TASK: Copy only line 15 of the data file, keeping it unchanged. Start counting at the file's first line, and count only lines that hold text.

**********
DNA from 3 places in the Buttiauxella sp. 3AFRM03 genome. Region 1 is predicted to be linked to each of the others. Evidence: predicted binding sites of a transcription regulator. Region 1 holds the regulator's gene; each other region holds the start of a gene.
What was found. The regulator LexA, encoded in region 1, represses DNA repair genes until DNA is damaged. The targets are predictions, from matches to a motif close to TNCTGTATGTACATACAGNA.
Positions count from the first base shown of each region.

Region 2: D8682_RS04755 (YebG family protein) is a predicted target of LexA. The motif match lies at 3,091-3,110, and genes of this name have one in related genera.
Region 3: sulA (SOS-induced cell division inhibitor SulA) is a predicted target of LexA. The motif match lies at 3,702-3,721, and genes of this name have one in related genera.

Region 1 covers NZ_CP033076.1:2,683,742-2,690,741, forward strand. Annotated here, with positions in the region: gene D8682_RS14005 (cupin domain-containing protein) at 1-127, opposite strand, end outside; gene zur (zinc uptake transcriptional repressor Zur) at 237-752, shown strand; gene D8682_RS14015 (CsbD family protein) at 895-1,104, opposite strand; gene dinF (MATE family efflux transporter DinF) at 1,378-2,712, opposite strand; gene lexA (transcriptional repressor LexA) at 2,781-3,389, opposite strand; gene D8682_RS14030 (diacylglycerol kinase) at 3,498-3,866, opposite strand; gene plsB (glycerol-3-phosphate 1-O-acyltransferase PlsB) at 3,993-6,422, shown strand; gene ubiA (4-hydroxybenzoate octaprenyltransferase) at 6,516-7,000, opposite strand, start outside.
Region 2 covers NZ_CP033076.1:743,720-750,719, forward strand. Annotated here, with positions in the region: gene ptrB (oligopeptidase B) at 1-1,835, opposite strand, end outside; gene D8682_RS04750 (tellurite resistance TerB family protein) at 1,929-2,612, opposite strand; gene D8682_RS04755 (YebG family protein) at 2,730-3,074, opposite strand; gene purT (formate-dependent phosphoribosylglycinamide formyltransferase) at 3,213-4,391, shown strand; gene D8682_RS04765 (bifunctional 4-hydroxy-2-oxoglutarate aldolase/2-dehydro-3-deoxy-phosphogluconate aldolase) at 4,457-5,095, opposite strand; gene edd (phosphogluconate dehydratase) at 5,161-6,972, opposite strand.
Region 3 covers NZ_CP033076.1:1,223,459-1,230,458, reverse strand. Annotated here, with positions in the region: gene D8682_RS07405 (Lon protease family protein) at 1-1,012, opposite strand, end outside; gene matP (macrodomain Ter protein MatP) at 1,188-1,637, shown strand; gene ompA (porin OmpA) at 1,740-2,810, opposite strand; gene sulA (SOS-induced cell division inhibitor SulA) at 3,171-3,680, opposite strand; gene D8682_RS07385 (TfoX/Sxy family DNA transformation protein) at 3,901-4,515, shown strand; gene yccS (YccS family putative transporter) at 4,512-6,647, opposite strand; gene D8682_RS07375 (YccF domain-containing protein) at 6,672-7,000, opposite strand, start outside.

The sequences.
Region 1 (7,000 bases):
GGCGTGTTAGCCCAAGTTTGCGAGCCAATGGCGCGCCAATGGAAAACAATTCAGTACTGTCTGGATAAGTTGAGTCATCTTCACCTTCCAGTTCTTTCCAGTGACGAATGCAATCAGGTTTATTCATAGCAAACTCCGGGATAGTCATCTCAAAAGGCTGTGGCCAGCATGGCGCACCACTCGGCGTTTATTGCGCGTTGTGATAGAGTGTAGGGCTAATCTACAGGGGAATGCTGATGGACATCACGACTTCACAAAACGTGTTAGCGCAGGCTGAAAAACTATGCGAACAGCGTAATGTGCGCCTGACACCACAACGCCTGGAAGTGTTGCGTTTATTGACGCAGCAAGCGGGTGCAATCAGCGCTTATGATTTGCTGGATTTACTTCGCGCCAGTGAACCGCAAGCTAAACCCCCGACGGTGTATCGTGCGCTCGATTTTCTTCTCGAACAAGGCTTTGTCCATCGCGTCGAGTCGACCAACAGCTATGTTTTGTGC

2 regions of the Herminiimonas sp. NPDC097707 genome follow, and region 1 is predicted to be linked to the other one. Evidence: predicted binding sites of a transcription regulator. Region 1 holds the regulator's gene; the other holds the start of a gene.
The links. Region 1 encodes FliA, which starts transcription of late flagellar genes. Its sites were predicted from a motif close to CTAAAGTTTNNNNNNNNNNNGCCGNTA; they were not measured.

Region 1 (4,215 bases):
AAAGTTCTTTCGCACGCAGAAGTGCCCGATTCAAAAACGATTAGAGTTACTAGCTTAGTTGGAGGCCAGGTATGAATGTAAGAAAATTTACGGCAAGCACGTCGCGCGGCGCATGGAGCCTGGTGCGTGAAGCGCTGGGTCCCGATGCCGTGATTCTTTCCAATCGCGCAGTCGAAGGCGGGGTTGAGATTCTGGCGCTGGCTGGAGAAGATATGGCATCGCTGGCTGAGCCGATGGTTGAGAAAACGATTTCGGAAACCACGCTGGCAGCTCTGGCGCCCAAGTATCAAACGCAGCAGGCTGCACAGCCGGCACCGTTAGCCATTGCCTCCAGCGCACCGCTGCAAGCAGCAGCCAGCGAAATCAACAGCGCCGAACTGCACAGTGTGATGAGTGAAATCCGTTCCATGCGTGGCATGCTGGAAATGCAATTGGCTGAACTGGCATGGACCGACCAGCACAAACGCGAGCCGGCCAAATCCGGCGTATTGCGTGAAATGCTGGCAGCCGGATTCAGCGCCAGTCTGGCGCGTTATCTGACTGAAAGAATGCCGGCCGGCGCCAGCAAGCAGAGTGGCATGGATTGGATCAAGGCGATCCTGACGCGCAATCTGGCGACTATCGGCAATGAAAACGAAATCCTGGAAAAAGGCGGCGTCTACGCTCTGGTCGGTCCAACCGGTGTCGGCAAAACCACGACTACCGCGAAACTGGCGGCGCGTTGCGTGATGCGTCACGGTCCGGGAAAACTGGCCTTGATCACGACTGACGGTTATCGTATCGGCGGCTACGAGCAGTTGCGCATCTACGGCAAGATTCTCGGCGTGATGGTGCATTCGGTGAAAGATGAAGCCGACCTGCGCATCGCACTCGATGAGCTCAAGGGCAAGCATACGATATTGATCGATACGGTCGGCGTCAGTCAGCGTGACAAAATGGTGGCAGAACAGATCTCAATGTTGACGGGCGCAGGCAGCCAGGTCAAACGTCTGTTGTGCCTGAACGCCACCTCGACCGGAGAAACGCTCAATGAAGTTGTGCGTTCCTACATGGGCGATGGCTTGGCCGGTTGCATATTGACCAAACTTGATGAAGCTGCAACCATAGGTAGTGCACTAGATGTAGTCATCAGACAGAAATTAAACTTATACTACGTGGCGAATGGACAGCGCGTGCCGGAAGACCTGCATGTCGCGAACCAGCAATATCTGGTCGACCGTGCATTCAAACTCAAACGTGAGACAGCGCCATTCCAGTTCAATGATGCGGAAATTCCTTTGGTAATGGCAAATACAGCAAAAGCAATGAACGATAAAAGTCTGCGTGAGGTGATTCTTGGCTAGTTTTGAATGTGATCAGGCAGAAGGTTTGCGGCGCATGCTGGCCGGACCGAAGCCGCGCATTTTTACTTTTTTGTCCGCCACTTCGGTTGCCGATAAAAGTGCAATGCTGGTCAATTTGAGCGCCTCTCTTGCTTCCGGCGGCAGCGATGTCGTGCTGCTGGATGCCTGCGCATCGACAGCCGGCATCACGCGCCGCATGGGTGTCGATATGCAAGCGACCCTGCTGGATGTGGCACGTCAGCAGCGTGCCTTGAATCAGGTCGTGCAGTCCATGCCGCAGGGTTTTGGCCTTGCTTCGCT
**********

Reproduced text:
AAAGTTCTTTCGCACGCAGAAGTGCCCGATTCAAAAACGATTAGAGTTACTAGCTTAGTTGGAGGCCAGGTATGAATGTAAGAAAATTTACGGCAAGCACGTCGCGCGGCGCATGGAGCCTGGTGCGTGAAGCGCTGGGTCCCGATGCCGTGATTCTTTCCAATCGCGCAGTCGAAGGCGGGGTTGAGATTCTGGCGCTGGCTGGAGAAGATATGGCATCGCTGGCTGAGCCGATGGTTGAGAAAACGATTTCGGAAACCACGCTGGCAGCTCTGGCGCCCAAGTATCAAACGCAGCAGGCTGCACAGCCGGCACCGTTAGCCATTGCCTCCAGCGCACCGCTGCAAGCAGCAGCCAGCGAAATCAACAGCGCCGAACTGCACAGTGTGATGAGTGAAATCCGTTCCATGCGTGGCATGCTGGAAATGCAATTGGCTGAACTGGCATGGACCGACCAGCACAAACGCGAGCCGGCCAAATCCGGCGTATTGCGTGAAATGCTGGCAGCCGGATTCAGCGCCAGTCTGGCGCGTTATCTGACTGAAAGAATGCCGGCCGGCGCCAGCAAGCAGAGTGGCATGGATTGGATCAAGGCGATCCTGACGCGCAATCTGGCGACTATCGGCAATGAAAACGAAATCCTGGAAAAAGGCGGCGTCTACGCTCTGGTCGGTCCAACCGGTGTCGGCAAAACCACGACTACCGCGAAACTGGCGGCGCGTTGCGTGATGCGTCACGGTCCGGGAAAACTGGCCTTGATCACGACTGACGGTTATCGTATCGGCGGCTACGAGCAGTTGCGCATCTACGGCAAGATTCTCGGCGTGATGGTGCATTCGGTGAAAGATGAAGCCGACCTGCGCATCGCACTCGATGAGCTCAAGGGCAAGCATACGATATTGATCGATACGGTCGGCGTCAGTCAGCGTGACAAAATGGTGGCAGAACAGATCTCAATGTTGACGGGCGCAGGCAGCCAGGTCAAACGTCTGTTGTGCCTGAACGCCACCTCGACCGGAGAAACGCTCAATGAAGTTGTGCGTTCCTACATGGGCGATGGCTTGGCCGGTTGCATATTGACCAAACTTGATGAAGCTGCAACCATAGGTAGTGCACTAGATGTAGTCATCAGACAGAAATTAAACTTATACTACGTGGCGAATGGACAGCGCGTGCCGGAAGACCTGCATGTCGCGAACCAGCAATATCTGGTCGACCGTGCATTCAAACTCAAACGTGAGACAGCGCCATTCCAGTTCAATGATGCGGAAATTCCTTTGGTAATGGCAAATACAGCAAAAGCAATGAACGATAAAAGTCTGCGTGAGGTGATTCTTGGCTAGTTTTGAATGTGATCAGGCAGAAGGTTTGCGGCGCATGCTGGCCGGACCGAAGCCGCGCATTTTTACTTTTTTGTCCGCCACTTCGGTTGCCGATAAAAGTGCAATGCTGGTCAATTTGAGCGCCTCTCTTGCTTCCGGCGGCAGCGATGTCGTGCTGCTGGATGCCTGCGCATCGACAGCCGGCATCACGCGCCGCATGGGTGTCGATATGCAAGCGACCCTGCTGGATGTGGCACGTCAGCAGCGTGCCTTGAATCAGGTCGTGCAGTCCATGCCGCAGGGTTTTGGCCTTGCTTCGCT